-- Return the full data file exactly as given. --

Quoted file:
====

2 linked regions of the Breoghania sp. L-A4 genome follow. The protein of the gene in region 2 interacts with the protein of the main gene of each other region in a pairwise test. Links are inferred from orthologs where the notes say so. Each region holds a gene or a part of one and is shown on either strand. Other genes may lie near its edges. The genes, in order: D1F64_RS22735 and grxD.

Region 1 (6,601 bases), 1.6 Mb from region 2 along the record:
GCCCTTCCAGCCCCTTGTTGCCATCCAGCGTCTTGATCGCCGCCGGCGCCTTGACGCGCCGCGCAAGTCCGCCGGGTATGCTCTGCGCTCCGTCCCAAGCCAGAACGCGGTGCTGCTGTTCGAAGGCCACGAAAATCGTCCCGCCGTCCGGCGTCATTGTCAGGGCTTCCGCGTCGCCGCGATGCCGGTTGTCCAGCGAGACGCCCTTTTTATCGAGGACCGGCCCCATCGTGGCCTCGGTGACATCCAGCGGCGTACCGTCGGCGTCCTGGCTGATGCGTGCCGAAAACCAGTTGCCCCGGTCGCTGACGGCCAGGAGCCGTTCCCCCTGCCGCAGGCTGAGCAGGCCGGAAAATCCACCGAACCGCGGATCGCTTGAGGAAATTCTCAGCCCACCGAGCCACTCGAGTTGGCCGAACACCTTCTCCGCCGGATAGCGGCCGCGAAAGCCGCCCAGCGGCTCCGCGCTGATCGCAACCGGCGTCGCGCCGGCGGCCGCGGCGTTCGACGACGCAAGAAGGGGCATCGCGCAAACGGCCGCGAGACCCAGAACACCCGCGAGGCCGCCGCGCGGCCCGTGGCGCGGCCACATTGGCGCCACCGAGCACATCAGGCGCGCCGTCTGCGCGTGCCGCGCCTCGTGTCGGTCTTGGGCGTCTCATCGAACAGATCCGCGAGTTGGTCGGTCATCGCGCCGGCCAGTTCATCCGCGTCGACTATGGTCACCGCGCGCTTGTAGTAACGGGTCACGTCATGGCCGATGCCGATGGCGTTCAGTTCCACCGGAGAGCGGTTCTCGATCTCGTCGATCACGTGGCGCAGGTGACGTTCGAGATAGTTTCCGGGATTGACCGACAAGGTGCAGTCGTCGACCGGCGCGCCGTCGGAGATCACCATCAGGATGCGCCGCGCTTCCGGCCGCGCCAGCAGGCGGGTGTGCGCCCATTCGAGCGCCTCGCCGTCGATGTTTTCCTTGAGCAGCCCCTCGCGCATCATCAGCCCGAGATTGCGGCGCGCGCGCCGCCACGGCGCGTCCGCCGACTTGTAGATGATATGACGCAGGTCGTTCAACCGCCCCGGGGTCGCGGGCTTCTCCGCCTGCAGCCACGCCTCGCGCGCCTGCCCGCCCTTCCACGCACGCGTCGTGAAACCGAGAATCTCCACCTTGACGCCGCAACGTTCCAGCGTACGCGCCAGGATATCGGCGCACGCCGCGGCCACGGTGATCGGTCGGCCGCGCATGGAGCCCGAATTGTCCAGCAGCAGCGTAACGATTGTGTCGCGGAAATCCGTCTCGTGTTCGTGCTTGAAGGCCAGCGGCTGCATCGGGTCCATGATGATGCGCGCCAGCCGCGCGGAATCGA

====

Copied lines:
2 linked regions of the Breoghania sp. L-A4 genome follow. The protein of the gene in region 2 interacts with the protein of the main gene of each other region in a pairwise test. Links are inferred from orthologs where the notes say so. Each region holds a gene or a part of one and is shown on either strand. Other genes may lie near its edges. The genes, in order: D1F64_RS22735 and grxD.

Region 1 (6,601 bases), 1.6 Mb from region 2 along the record:
GCCCTTCCAGCCCCTTGTTGCCATCCAGCGTCTTGATCGCCGCCGGCGCCTTGACGCGCCGCGCAAGTCCGCCGGGTATGCTCTGCGCTCCGTCCCAAGCCAGAACGCGGTGCTGCTGTTCGAAGGCCACGAAAATCGTCCCGCCGTCCGGCGTCATTGTCAGGGCTTCCGCGTCGCCGCGATGCCGGTTGTCCAGCGAGACGCCCTTTTTATCGAGGACCGGCCCCATCGTGGCCTCGGTGACATCCAGCGGCGTACCGTCGGCGTCCTGGCTGATGCGTGCCGAAAACCAGTTGCCCCGGTCGCTGACGGCCAGGAGCCGTTCCCCCTGCCGCAGGCTGAGCAGGCCGGAAAATCCACCGAACCGCGGATCGCTTGAGGAAATTCTCAGCCCACCGAGCCACTCGAGTTGGCCGAACACCTTCTCCGCCGGATAGCGGCCGCGAAAGCCGCCCAGCGGCTCCGCGCTGATCGCAACCGGCGTCGCGCCGGCGGCCGCGGCGTTCGACGACGCAAGAAGGGGCATCGCGCAAACGGCCGCGAGACCCAGAACACCCGCGAGGCCGCCGCGCGGCCCGTGGCGCGGCCACATTGGCGCCACCGAGCACATCAGGCGCGCCGTCTGCGCGTGCCGCGCCTCGTGTCGGTCTTGGGCGTCTCATCGAACAGATCCGCGAGTTGGTCGGTCATCGCGCCGGCCAGTTCATCCGCGTCGACTATGGTCACCGCGCGCTTGTAGTAACGGGTCACGTCATGGCCGATGCCGATGGCGTTCAGTTCCACCGGAGAGCGGTTCTCGATCTCGTCGATCACGTGGCGCAGGTGACGTTCGAGATAGTTTCCGGGATTGACCGACAAGGTGCAGTCGTCGACCGGCGCGCCGTCGGAGATCACCATCAGGATGCGCCGCGCTTCCGGCCGCGCCAGCAGGCGGGTGTGCGCCCATTCGAGCGCCTCGCCGTCGATGTTTTCCTTGAGCAGCCCCTCGCGCATCATCAGCCCGAGATTGCGGCGCGCGCGCCGCCACGGCGCGTCCGCCGACTTGTAGATGATATGACGCAGGTCGTTCAACCGCCCCGGGGTCGCGGGCTTCTCCGCCTGCAGCCACGCCTCGCGCGCCTGCCCGCCCTTCCACGCACGCGTCGTGAAACCGAGAATCTCCACCTTGACGCCGCAACGTTCCAGCGTACGCGCCAGGATATCGGCGCACGCCGCGGCCACGGTGATCGGTCGGCCGCGCATGGAGCCCGAATTGTCCAGCAGCAGCGTAACGATTGTGTCGCGGAAATCCGTCTCGTGTTCGTGCTTGAAGGCCAGCGGCTGCATCGGGTCCATGATGATGCGCGCCAGCCGCGCGGAATCGA